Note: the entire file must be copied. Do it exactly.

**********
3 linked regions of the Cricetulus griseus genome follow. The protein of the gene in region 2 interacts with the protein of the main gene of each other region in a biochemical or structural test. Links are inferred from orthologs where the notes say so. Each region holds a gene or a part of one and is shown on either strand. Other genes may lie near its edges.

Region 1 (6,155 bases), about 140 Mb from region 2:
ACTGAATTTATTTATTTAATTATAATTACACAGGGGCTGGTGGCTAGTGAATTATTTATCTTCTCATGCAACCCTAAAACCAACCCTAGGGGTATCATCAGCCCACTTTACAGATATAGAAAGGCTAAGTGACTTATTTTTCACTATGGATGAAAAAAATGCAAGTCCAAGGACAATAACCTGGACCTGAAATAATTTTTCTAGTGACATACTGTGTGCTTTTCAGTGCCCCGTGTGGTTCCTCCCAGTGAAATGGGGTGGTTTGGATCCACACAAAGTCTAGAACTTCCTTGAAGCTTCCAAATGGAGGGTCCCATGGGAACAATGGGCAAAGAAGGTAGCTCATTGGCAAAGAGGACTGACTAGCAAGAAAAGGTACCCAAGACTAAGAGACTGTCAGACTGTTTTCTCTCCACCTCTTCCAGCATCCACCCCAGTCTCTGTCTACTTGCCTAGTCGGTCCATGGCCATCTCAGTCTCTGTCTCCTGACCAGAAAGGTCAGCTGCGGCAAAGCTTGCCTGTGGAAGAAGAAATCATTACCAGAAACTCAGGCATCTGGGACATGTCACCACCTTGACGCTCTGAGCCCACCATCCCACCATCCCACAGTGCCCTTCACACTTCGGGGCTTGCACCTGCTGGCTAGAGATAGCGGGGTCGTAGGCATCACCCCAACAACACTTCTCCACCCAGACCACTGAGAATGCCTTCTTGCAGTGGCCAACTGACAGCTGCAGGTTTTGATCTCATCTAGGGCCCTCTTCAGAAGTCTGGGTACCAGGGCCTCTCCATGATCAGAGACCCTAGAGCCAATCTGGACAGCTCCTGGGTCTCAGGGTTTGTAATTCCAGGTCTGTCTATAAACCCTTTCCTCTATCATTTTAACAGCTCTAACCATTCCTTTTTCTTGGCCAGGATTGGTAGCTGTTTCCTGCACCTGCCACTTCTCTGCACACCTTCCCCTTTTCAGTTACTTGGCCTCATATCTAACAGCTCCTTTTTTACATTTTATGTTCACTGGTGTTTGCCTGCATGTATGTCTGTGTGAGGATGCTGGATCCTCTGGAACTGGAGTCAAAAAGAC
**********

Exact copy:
3 linked regions of the Cricetulus griseus genome follow. The protein of the gene in region 2 interacts with the protein of the main gene of each other region in a biochemical or structural test. Links are inferred from orthologs where the notes say so. Each region holds a gene or a part of one and is shown on either strand. Other genes may lie near its edges.

Region 1 (6,155 bases), about 140 Mb from region 2:
ACTGAATTTATTTATTTAATTATAATTACACAGGGGCTGGTGGCTAGTGAATTATTTATCTTCTCATGCAACCCTAAAACCAACCCTAGGGGTATCATCAGCCCACTTTACAGATATAGAAAGGCTAAGTGACTTATTTTTCACTATGGATGAAAAAAATGCAAGTCCAAGGACAATAACCTGGACCTGAAATAATTTTTCTAGTGACATACTGTGTGCTTTTCAGTGCCCCGTGTGGTTCCTCCCAGTGAAATGGGGTGGTTTGGATCCACACAAAGTCTAGAACTTCCTTGAAGCTTCCAAATGGAGGGTCCCATGGGAACAATGGGCAAAGAAGGTAGCTCATTGGCAAAGAGGACTGACTAGCAAGAAAAGGTACCCAAGACTAAGAGACTGTCAGACTGTTTTCTCTCCACCTCTTCCAGCATCCACCCCAGTCTCTGTCTACTTGCCTAGTCGGTCCATGGCCATCTCAGTCTCTGTCTCCTGACCAGAAAGGTCAGCTGCGGCAAAGCTTGCCTGTGGAAGAAGAAATCATTACCAGAAACTCAGGCATCTGGGACATGTCACCACCTTGACGCTCTGAGCCCACCATCCCACCATCCCACAGTGCCCTTCACACTTCGGGGCTTGCACCTGCTGGCTAGAGATAGCGGGGTCGTAGGCATCACCCCAACAACACTTCTCCACCCAGACCACTGAGAATGCCTTCTTGCAGTGGCCAACTGACAGCTGCAGGTTTTGATCTCATCTAGGGCCCTCTTCAGAAGTCTGGGTACCAGGGCCTCTCCATGATCAGAGACCCTAGAGCCAATCTGGACAGCTCCTGGGTCTCAGGGTTTGTAATTCCAGGTCTGTCTATAAACCCTTTCCTCTATCATTTTAACAGCTCTAACCATTCCTTTTTCTTGGCCAGGATTGGTAGCTGTTTCCTGCACCTGCCACTTCTCTGCACACCTTCCCCTTTTCAGTTACTTGGCCTCATATCTAACAGCTCCTTTTTTACATTTTATGTTCACTGGTGTTTGCCTGCATGTATGTCTGTGTGAGGATGCTGGATCCTCTGGAACTGGAGTCAAAAAGAC